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There were more than half a million chickens drowned alive in scalding water tanks last year, according to the USDA. That’s 1,400 birds boiled alive each and every day right here on our own soil. Why don’t more people know about this?

This torturous truth is a result of the cruel industry-standard practice of killing chickens for meat by live-shackle slaughter. Ending this outdated practice would bring the number of birds boiled alive down to zero, as it should be. There’s a good reason that Europe has been moving away from the practice. Reforming the system would also make conditions far less dangerous for workers who often end up covered in scratches, feces, blood, and pathogens.

The Humane League has launched a campaign against the US chicken industry with the mission of ending this practice, which is one of the greatest causes of suffering in slaughterhouses today.

Live-shackle slaughter

Live-shackle slaughter is the most common method of killing broiler chickens raised for meat, the industry standard for meat producers here in the US. The violent practice—unimaginably gruesome from beginning to end—begins with each bird being slammed upside down into metal shackles, frequently breaking their bones, and making it extremely difficult for them to breathe. The cruel, complex process is hard to stomach but that’s precisely why the industry has been able to keep it hidden for so long. But consumers deserve to know.

Upon reaching the electrical water bath meant to render them unconscious, many chickens will receive an ineffective stun or miss the stun entirely as they frantically try to escape the agony. This means that, as they continue on this already torturous journey, millions of chickens will then have their throats slit open by humans, while they’re still conscious and able to watch and feel the excruciating pain. This happens all while also hearing, seeing, and smelling the other birds being brutally killed around them.

The final step in this truly horrifying process is the scalding water tank, where chickens are submerged in a vat of boiling hot water meant to remove their feathers. But instead of this fate, there were half a million chickens drowned alive in the boiling water in 2019. This means that thousands of chickens are being boiled alive every single week in slaughterhouses here in the US. It’s a ghastly ending to a grim life full of abuse.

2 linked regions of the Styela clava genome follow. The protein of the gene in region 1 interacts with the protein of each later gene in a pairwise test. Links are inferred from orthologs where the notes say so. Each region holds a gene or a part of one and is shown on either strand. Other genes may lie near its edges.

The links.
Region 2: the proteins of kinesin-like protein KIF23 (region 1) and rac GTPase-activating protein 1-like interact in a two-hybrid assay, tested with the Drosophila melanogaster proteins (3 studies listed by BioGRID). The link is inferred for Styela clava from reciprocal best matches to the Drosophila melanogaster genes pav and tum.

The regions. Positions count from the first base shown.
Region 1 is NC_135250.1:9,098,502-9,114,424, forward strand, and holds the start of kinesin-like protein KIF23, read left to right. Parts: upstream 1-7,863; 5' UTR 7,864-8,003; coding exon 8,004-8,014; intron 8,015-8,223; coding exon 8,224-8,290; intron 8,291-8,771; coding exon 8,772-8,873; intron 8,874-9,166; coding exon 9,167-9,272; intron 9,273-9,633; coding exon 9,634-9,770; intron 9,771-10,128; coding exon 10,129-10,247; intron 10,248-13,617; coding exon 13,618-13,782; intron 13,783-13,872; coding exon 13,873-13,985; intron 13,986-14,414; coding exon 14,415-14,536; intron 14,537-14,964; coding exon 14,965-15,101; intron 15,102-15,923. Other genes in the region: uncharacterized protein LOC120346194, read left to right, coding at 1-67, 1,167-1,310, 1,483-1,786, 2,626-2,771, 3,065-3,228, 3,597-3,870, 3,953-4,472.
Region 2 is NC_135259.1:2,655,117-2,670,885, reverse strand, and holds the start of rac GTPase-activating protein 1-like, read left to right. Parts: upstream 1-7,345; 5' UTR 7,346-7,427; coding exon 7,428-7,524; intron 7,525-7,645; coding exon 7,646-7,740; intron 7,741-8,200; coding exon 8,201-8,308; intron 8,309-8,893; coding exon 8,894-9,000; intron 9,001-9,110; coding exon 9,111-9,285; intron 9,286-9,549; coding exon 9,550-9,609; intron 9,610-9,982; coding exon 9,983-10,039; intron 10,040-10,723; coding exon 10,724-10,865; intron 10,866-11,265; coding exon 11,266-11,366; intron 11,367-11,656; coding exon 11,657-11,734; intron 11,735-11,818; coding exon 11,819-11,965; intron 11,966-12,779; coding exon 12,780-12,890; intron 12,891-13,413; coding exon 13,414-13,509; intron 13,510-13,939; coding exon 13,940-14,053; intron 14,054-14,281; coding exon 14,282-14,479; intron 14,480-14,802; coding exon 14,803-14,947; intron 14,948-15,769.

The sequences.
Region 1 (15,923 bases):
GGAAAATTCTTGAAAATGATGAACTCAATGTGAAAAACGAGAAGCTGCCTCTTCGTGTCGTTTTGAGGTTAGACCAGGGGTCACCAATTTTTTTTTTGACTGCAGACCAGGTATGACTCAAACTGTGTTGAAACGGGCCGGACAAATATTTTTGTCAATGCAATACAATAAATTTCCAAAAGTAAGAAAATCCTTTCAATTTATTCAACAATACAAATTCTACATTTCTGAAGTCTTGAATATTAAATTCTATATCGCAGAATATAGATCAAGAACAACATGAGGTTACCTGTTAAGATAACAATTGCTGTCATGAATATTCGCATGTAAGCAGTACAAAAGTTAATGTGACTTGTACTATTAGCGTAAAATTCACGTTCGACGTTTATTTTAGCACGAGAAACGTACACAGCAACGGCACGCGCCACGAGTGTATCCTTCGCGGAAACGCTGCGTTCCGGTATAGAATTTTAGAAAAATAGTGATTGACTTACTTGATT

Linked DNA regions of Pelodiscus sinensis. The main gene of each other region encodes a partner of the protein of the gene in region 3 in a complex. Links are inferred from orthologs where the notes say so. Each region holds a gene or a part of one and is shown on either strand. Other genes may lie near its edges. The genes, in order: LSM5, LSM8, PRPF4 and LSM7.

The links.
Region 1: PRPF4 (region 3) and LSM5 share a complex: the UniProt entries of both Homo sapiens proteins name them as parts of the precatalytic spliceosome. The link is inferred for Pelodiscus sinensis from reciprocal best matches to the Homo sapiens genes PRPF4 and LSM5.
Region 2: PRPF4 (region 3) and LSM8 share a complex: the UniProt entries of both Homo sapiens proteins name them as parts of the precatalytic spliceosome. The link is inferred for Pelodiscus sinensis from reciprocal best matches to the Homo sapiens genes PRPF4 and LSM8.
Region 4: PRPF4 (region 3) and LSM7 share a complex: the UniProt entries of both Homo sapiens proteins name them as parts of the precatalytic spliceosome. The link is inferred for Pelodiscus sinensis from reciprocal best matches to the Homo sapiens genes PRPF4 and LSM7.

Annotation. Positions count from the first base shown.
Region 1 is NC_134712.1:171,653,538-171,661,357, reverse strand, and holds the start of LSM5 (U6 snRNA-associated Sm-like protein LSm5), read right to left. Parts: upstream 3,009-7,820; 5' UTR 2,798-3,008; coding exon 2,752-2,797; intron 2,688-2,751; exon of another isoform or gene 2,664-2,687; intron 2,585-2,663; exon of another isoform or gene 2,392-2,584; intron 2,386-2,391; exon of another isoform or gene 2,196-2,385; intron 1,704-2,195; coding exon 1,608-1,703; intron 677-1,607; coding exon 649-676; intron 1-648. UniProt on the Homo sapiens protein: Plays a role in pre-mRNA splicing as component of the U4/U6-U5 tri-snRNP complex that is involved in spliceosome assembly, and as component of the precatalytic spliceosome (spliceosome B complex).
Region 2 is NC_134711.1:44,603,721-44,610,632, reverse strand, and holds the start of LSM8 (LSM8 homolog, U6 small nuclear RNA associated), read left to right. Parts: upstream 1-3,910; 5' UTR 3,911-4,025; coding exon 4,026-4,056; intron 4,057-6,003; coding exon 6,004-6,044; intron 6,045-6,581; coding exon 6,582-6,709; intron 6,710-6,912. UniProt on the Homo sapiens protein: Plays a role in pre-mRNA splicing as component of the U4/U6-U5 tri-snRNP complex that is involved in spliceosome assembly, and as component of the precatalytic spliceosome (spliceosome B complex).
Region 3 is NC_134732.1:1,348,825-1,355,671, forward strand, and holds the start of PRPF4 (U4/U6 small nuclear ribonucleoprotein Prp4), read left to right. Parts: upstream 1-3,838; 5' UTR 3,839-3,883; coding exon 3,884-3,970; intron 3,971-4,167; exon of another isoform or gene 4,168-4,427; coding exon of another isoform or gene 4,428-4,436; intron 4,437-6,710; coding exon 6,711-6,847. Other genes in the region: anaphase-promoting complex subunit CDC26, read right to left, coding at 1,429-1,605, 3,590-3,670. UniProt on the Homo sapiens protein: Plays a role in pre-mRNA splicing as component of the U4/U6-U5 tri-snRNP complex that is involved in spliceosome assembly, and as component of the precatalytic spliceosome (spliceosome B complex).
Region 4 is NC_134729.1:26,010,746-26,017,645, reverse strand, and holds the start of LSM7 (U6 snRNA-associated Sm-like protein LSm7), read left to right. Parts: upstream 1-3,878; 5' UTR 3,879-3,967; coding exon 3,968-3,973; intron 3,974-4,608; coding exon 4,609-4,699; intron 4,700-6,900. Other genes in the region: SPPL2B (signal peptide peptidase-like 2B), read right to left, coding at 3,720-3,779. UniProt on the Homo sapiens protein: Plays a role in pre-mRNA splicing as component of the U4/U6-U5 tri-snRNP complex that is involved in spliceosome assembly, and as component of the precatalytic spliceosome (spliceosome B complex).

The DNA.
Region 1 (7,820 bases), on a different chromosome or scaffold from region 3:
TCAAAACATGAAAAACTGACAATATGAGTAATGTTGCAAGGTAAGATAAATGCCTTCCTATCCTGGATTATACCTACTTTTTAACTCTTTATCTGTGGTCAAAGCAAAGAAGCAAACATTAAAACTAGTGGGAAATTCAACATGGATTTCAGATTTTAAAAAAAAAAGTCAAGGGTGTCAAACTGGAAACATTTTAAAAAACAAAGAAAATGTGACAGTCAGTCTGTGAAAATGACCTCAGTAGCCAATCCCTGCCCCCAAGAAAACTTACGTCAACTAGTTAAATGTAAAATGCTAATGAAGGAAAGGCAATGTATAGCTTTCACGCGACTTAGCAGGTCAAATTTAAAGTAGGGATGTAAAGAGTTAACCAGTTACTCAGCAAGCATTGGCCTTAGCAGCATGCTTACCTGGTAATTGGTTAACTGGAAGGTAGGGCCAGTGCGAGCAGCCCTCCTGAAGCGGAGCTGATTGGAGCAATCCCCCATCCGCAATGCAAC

It’s not only the animals who are subjected to excruciating agony from this archaic system. Working in a slaughterhouse is one of the most dangerous jobs in the country. The workers on the slaughter lines of today are forced to perform these grueling tasks in unsafe, near-total darkness, aimed to help keep the birds more calm and quiet, unaware of what is happening to them until it does. The processing lines have grown faster and faster over time, now requiring workers to slaughter up to 175 chickens per minute in a typical factory farm in order to keep up with demand.

The birds, desperate and frightened, peck and scratch at workers, sometimes even defecating on them out of pure terror. Dust, mites, and feces fill the air and contaminate employees’ lungs, eyes, and cuts, putting them at a greater risk of disease and infection. Their hands can become deformed from the repetitive, exhausting labor that they perform for hours on end. Workers and animals alike need to see greater protections and an end to this cruel practice.

Better chicken commitment

Live-shackle slaughter is not only outdated and immensely cruel to animals and workers, but it’s also entirely unnecessary, as there are alternative methods available. That’s why The Humane League is urging the US chicken industry to end live-shackle slaughter once and for all.

There is hope for a transition of this kind within the US meat supply chain. In a sustainability report published in May, Tyson Foods—the largest poultry company in the US—announced plans to end cruel live-shackle slaughter methods at four of its US processing plants.

This move is the result of the ongoing efforts of a coalition of several animal protection organizations—including The Humane League—demanding that Tyson and its clients adopt the Better Chicken Commitment, a set of standards that meaningfully improve the lives of chickens raised for meat. This includes ending live-shackle slaughter.

More than 180 major food companies have already adopted the Better Chicken Commitment. However, major meat companies like Tyson Foods have historically made little progress on these issues. Tyson Foods’ recent report represents a significant step toward addressing key animal welfare problems in its supply chain, but there’s still a lot of work to do.

The National Chicken Council, Tyson Foods, Sanderson Farms, Foster Farms, Koch Foods, and the other largest chicken producers in the US—who are collectively responsible for slaughtering 70-80% of birds each year—need to understand that consumers demand real changes for chickens.

It’s time for these corporations to transition away from the cruel, outdated practices of factory farming, adopt much stronger animal welfare policies, and ultimately focus their energy on expanding their plant-based alternatives in order to improve the treatment of animals and workers suffering within their supply chains.

These meat industry giants have a unique power—and responsibility—to make these changes that will impact billions of animals every year. By phasing out live-shackle slaughter in their supply chains, countless chickens will be spared from one of the greatest causes of suffering in slaughterhouses today. Because even one bird boiled alive is too many.

Sign this petition to End Live-Shackle Slaughter!

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